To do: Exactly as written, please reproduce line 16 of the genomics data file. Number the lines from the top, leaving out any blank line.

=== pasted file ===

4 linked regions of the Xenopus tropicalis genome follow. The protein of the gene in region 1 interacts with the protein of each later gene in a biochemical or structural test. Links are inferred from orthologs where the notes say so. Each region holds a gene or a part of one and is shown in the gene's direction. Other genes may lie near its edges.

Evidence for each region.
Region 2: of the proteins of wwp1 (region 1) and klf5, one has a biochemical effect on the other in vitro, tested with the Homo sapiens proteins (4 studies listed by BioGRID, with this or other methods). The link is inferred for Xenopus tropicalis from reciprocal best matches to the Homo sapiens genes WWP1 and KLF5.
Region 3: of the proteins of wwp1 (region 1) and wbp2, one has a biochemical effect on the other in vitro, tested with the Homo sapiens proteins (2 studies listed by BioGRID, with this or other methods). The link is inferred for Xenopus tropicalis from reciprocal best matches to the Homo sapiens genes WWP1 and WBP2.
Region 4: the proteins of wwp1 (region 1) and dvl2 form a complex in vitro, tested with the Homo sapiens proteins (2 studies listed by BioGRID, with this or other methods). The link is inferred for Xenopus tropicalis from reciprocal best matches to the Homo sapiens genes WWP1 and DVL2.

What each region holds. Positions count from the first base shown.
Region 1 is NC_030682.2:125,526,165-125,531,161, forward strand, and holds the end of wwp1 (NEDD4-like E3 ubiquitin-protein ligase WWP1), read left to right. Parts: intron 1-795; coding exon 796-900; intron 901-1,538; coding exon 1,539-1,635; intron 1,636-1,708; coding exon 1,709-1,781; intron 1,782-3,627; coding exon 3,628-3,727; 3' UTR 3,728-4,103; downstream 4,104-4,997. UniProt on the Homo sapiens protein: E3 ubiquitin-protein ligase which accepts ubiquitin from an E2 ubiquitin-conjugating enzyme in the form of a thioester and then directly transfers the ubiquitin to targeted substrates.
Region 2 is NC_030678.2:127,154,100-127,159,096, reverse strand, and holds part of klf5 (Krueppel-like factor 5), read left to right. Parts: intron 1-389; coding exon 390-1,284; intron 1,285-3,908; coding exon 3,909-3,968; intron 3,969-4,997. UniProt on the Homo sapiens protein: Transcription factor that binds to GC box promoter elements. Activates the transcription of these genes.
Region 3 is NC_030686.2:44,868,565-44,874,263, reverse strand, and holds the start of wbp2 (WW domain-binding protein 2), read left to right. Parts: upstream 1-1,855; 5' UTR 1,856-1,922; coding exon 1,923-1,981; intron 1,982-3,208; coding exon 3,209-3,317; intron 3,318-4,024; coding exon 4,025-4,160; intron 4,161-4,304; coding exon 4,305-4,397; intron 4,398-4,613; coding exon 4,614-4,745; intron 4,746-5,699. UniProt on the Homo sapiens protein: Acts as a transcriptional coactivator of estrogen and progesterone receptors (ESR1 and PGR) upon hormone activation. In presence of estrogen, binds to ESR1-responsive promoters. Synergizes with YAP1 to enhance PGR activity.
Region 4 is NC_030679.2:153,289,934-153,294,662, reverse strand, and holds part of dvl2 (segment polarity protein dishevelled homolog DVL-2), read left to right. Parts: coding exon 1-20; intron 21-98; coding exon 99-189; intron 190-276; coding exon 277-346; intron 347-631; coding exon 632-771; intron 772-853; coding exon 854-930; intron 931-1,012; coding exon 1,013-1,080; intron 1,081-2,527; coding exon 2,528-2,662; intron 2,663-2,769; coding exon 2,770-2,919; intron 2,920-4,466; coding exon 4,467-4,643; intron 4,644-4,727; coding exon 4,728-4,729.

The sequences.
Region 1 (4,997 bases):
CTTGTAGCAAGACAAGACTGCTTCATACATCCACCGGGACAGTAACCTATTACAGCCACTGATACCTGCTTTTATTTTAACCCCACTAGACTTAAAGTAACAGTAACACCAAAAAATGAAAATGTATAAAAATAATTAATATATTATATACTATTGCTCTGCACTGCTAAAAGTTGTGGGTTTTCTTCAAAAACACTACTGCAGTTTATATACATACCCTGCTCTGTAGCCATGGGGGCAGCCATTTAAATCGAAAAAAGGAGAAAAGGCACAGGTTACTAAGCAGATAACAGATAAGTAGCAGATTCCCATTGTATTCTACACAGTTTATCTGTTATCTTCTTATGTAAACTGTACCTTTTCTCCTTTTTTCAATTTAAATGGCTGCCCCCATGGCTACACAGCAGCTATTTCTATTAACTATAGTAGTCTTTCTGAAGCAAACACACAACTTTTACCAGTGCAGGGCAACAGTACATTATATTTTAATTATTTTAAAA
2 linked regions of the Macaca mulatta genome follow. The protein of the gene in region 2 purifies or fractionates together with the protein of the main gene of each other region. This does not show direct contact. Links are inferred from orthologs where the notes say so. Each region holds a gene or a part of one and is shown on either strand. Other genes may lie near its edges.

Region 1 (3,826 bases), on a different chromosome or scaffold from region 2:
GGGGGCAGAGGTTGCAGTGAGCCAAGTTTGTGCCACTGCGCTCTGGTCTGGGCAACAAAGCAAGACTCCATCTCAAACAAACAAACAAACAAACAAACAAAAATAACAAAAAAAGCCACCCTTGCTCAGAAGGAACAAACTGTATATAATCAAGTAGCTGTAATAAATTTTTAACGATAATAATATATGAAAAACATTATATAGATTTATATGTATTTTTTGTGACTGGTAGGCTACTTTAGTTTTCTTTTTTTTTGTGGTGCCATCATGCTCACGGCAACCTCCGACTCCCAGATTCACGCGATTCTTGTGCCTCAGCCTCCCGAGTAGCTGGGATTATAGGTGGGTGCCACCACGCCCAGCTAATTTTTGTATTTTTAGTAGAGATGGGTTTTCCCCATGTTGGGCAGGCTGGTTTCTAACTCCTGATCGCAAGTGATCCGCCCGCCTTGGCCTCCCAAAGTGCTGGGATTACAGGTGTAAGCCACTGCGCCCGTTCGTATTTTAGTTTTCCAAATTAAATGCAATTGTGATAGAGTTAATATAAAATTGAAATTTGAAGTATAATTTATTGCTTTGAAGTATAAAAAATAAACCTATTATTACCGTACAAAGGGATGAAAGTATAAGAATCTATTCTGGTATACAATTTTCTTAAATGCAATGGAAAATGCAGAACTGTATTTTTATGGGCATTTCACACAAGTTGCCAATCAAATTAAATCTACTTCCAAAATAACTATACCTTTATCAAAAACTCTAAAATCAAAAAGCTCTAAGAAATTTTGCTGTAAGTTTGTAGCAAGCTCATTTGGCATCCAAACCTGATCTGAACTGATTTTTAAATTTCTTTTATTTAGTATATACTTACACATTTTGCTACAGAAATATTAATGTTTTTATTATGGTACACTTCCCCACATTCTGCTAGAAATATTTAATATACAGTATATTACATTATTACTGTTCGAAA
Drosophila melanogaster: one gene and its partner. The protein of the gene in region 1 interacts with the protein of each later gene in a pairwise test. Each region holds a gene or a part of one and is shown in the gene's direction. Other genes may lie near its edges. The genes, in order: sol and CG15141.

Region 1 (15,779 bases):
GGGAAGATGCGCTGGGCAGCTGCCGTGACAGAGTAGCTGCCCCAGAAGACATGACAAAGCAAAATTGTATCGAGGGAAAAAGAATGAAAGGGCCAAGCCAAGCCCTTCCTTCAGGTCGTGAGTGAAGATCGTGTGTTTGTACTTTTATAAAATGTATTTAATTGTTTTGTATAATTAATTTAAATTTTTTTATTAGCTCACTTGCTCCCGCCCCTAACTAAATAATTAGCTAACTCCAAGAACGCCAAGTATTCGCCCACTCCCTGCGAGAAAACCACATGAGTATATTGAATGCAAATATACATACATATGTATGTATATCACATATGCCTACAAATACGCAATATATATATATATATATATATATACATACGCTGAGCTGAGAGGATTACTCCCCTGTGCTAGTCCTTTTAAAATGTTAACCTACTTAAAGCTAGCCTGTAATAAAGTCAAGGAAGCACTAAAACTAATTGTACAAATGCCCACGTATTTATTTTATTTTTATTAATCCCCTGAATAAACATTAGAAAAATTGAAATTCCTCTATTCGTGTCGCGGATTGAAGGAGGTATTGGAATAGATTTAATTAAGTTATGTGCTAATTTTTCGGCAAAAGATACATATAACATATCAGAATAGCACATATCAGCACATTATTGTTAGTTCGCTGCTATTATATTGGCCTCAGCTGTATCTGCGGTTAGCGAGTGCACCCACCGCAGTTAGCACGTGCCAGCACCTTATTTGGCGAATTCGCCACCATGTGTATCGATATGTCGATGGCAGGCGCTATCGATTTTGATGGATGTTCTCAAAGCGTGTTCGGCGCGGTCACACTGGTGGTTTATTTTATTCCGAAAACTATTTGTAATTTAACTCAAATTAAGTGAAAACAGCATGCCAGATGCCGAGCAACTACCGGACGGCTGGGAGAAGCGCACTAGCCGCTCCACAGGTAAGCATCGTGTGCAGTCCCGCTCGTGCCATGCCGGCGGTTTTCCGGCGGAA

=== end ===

GGGGGCAGAGGTTGCAGTGAGCCAAGTTTGTGCCACTGCGCTCTGGTCTGGGCAACAAAGCAAGACTCCATCTCAAACAAACAAACAAACAAACAAACAAAAATAACAAAAAAAGCCACCCTTGCTCAGAAGGAACAAACTGTATATAATCAAGTAGCTGTAATAAATTTTTAACGATAATAATATATGAAAAACATTATATAGATTTATATGTATTTTTTGTGACTGGTAGGCTACTTTAGTTTTCTTTTTTTTTGTGGTGCCATCATGCTCACGGCAACCTCCGACTCCCAGATTCACGCGATTCTTGTGCCTCAGCCTCCCGAGTAGCTGGGATTATAGGTGGGTGCCACCACGCCCAGCTAATTTTTGTATTTTTAGTAGAGATGGGTTTTCCCCATGTTGGGCAGGCTGGTTTCTAACTCCTGATCGCAAGTGATCCGCCCGCCTTGGCCTCCCAAAGTGCTGGGATTACAGGTGTAAGCCACTGCGCCCGTTCGTATTTTAGTTTTCCAAATTAAATGCAATTGTGATAGAGTTAATATAAAATTGAAATTTGAAGTATAATTTATTGCTTTGAAGTATAAAAAATAAACCTATTATTACCGTACAAAGGGATGAAAGTATAAGAATCTATTCTGGTATACAATTTTCTTAAATGCAATGGAAAATGCAGAACTGTATTTTTATGGGCATTTCACACAAGTTGCCAATCAAATTAAATCTACTTCCAAAATAACTATACCTTTATCAAAAACTCTAAAATCAAAAAGCTCTAAGAAATTTTGCTGTAAGTTTGTAGCAAGCTCATTTGGCATCCAAACCTGATCTGAACTGATTTTTAAATTTCTTTTATTTAGTATATACTTACACATTTTGCTACAGAAATATTAATGTTTTTATTATGGTACACTTCCCCACATTCTGCTAGAAATATTTAATATACAGTATATTACATTATTACTGTTCGAAA